The object, named 1998 OR2, is approximately 1.2 miles across in size and will pass at a distance 16 times greater than that between our planet and the Moon.
This Wednesday (29), the asteroid 1998 OR2 will make its closest approach to Earth, when it will be at a distance about 16 times greater than that between our planet and the Moon. Among the scientists who are observing the object, there is a team from the Arecibo Observatory in Puerto Rico.
Astronomers are being led by researchers at the University of Central Florida in the United States. According to them, 1998 OR2 is part of a special class of asteroids called Potentially Hazardous Objects (PHO). Objects in this category are over 140 meters (459 feet) in size and are orbiting the Earth at a distance of approximately 8 million kilometers (5 million miles).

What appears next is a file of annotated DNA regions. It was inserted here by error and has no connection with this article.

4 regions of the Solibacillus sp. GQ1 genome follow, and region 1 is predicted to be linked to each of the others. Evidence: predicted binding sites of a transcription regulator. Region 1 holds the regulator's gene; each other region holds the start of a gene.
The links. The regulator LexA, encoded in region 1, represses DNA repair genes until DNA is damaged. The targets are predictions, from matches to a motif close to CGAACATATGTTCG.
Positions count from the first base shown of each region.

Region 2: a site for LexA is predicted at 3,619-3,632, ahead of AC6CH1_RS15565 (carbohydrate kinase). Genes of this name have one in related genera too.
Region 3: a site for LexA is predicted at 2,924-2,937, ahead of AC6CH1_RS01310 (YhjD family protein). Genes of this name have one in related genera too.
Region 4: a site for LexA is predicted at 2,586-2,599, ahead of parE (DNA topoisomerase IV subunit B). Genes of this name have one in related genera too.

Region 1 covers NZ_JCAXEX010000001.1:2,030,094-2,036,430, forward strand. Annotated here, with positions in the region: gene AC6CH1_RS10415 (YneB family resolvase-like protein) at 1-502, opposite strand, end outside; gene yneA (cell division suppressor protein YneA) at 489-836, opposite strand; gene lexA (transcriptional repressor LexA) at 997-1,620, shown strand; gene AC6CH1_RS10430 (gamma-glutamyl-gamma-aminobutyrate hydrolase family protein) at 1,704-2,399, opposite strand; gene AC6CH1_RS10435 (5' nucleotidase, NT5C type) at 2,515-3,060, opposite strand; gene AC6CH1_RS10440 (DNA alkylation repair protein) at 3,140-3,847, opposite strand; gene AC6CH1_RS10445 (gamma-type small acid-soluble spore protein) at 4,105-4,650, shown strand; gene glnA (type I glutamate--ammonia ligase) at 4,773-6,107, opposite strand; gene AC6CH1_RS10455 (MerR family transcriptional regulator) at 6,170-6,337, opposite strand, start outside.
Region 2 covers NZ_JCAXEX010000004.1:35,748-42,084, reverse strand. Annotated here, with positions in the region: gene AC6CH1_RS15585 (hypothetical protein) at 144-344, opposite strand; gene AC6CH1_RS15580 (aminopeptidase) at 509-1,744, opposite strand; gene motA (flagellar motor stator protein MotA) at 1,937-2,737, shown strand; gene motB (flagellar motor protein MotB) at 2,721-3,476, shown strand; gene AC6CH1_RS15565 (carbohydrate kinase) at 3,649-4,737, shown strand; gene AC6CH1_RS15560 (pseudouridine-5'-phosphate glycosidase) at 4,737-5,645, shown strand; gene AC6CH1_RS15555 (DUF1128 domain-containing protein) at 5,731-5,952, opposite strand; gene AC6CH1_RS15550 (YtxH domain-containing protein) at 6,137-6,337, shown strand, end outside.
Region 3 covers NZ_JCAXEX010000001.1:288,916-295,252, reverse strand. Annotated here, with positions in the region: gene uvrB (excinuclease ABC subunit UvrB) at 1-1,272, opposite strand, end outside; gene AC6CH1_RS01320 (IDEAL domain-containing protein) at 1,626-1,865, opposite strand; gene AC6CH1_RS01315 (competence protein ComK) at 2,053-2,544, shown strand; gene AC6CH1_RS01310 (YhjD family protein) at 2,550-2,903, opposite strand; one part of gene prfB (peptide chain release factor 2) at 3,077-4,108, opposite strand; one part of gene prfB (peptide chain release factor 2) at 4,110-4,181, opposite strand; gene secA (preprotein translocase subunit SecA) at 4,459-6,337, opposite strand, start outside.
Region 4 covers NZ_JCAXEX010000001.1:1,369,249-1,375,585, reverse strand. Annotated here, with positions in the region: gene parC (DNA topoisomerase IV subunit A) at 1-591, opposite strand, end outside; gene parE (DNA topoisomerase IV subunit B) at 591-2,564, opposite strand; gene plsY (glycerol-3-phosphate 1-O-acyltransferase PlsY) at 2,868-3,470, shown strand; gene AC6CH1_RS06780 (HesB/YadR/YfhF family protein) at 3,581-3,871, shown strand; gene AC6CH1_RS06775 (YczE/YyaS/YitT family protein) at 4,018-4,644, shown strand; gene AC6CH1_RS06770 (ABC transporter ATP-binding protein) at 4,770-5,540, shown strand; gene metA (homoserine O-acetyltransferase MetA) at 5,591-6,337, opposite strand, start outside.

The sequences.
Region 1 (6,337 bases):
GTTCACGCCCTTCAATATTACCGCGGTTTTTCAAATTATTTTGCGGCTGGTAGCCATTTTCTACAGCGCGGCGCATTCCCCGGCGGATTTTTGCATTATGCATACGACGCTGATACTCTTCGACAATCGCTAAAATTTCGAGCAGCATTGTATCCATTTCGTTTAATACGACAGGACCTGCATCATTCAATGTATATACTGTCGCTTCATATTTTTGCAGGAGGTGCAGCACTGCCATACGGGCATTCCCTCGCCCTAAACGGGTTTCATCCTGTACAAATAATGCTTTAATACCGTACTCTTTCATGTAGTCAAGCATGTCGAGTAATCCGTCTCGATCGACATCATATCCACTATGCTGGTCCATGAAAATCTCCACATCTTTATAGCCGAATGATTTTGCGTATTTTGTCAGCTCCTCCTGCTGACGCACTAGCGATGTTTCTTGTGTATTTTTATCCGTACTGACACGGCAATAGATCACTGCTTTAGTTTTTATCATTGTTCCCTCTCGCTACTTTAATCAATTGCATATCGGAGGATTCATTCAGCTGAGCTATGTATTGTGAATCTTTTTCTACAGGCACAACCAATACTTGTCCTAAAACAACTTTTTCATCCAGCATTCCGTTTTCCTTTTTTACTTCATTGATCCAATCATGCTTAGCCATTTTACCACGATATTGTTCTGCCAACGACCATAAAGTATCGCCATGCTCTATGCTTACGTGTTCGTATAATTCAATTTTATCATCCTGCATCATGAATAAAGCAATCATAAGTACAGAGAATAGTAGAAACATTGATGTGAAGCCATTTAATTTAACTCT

According to the researchers, 1998 OR2, in particular, is approximately 2 kilometers (1.2 miles) in diameter and rotates once every 4.1 hours. “Although this asteroid is not projected to impact Earth, it is important to understand the characteristics of these types of objects to improve impact-risk mitigation technologies,” said Anne Virkki, head of the Planetary Radar, in a statement.
Although it poses no danger to our planet now, astronomers believe that monitoring Potentially Hazardous Objects is important in determining their future trajectories. As Flaviane Venditti, a researcher at the observatory, said in a statement to the press, “in 2079, asteroid 1998 OR2 will pass Earth about 3.5 times closer than it will this year,” she said. “So it is important to know its orbit precisely.”